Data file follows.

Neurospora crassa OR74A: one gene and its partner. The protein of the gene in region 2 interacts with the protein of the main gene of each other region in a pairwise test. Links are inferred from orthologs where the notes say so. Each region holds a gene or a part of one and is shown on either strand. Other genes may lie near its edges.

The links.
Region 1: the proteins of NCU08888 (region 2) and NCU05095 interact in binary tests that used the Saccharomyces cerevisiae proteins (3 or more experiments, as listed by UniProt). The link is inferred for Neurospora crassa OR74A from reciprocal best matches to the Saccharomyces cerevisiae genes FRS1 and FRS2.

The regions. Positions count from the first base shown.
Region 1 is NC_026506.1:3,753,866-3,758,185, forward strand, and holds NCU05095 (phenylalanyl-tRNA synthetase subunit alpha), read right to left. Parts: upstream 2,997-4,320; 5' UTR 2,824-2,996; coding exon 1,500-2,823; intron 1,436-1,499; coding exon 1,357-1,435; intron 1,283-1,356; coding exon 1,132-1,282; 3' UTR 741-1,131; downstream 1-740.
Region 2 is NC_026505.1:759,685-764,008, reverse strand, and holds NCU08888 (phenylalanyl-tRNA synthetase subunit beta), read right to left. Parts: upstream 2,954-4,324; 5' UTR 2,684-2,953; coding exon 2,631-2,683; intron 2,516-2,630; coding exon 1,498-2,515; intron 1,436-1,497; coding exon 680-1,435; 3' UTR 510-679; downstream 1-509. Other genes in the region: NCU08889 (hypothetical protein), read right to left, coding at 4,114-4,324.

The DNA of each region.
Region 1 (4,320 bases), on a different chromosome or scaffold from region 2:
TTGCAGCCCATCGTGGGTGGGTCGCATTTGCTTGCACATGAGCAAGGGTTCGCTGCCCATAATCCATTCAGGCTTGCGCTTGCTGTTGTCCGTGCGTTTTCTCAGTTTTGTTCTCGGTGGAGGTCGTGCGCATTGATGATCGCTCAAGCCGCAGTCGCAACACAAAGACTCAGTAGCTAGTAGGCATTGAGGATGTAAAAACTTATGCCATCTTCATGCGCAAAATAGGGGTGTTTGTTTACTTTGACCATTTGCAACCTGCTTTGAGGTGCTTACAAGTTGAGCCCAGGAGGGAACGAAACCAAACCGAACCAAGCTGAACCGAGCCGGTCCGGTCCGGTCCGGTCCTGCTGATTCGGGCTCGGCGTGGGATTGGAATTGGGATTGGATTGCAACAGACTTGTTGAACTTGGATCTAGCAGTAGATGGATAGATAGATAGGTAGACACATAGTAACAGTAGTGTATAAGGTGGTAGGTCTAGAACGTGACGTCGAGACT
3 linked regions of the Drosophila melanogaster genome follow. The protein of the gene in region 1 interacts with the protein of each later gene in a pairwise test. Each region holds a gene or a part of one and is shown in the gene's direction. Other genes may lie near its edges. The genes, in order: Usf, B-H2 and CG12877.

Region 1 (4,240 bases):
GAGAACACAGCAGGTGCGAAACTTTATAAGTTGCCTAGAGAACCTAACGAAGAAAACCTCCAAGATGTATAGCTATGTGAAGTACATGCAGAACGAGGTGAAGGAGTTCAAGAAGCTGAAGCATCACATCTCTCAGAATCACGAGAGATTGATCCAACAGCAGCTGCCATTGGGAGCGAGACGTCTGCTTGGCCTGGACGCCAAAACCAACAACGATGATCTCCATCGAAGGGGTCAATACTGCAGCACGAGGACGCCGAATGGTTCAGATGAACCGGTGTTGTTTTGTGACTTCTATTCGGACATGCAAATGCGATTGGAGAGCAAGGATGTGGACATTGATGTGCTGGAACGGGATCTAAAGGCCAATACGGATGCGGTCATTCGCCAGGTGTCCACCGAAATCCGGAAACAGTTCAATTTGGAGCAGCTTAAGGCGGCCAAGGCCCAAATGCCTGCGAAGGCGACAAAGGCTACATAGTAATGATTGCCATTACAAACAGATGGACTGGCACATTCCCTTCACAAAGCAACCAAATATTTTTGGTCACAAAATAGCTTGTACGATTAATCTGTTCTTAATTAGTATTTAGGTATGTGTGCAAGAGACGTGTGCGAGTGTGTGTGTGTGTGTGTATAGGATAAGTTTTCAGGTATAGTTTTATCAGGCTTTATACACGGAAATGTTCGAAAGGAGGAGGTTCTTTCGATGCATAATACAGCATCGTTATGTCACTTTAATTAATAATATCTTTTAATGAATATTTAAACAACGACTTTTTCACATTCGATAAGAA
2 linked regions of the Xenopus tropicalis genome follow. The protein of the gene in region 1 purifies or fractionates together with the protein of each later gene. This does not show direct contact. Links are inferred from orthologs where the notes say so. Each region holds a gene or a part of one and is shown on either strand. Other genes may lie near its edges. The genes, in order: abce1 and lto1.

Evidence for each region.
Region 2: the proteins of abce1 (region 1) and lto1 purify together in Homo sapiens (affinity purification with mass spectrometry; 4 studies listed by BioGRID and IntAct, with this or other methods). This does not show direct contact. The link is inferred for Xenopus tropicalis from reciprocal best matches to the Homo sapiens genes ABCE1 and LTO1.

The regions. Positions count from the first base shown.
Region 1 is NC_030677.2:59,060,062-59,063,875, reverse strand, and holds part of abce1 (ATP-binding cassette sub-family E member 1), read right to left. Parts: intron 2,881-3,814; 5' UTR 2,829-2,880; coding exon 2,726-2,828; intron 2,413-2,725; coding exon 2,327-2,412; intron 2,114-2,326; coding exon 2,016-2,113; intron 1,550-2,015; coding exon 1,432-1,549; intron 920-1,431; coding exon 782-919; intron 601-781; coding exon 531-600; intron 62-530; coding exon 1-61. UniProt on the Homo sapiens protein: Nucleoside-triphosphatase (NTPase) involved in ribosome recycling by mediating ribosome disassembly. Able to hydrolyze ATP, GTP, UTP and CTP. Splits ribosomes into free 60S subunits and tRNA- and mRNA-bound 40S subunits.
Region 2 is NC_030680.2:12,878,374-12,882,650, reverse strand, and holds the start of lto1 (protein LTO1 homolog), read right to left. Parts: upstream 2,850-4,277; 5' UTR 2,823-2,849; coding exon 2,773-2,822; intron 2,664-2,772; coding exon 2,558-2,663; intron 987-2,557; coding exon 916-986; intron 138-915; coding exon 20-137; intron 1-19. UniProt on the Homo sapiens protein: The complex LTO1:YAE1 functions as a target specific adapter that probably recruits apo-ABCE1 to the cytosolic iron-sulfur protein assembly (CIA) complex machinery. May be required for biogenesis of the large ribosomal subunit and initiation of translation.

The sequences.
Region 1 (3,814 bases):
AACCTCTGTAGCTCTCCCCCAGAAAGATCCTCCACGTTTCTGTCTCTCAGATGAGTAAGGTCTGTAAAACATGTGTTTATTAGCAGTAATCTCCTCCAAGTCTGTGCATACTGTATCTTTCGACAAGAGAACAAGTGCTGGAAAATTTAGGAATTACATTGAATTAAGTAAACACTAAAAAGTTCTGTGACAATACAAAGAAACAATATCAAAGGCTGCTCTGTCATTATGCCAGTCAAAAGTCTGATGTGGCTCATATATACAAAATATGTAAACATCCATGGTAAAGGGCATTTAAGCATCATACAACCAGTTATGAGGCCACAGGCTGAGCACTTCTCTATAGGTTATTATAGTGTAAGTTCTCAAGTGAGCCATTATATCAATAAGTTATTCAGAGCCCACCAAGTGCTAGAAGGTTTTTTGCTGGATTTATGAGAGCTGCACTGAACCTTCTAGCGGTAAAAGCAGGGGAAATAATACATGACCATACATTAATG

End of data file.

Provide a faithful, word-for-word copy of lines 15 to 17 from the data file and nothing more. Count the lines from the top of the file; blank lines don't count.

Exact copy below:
Region 2: the proteins of abce1 (region 1) and lto1 purify together in Homo sapiens (affinity purification with mass spectrometry; 4 studies listed by BioGRID and IntAct, with this or other methods). This does not show direct contact. The link is inferred for Xenopus tropicalis from reciprocal best matches to the Homo sapiens genes ABCE1 and LTO1.

The regions. Positions count from the first base shown.
Region 1 is NC_030677.2:59,060,062-59,063,875, reverse strand, and holds part of abce1 (ATP-binding cassette sub-family E member 1), read right to left. Parts: intron 2,881-3,814; 5' UTR 2,829-2,880; coding exon 2,726-2,828; intron 2,413-2,725; coding exon 2,327-2,412; intron 2,114-2,326; coding exon 2,016-2,113; intron 1,550-2,015; coding exon 1,432-1,549; intron 920-1,431; coding exon 782-919; intron 601-781; coding exon 531-600; intron 62-530; coding exon 1-61. UniProt on the Homo sapiens protein: Nucleoside-triphosphatase (NTPase) involved in ribosome recycling by mediating ribosome disassembly. Able to hydrolyze ATP, GTP, UTP and CTP. Splits ribosomes into free 60S subunits and tRNA- and mRNA-bound 40S subunits.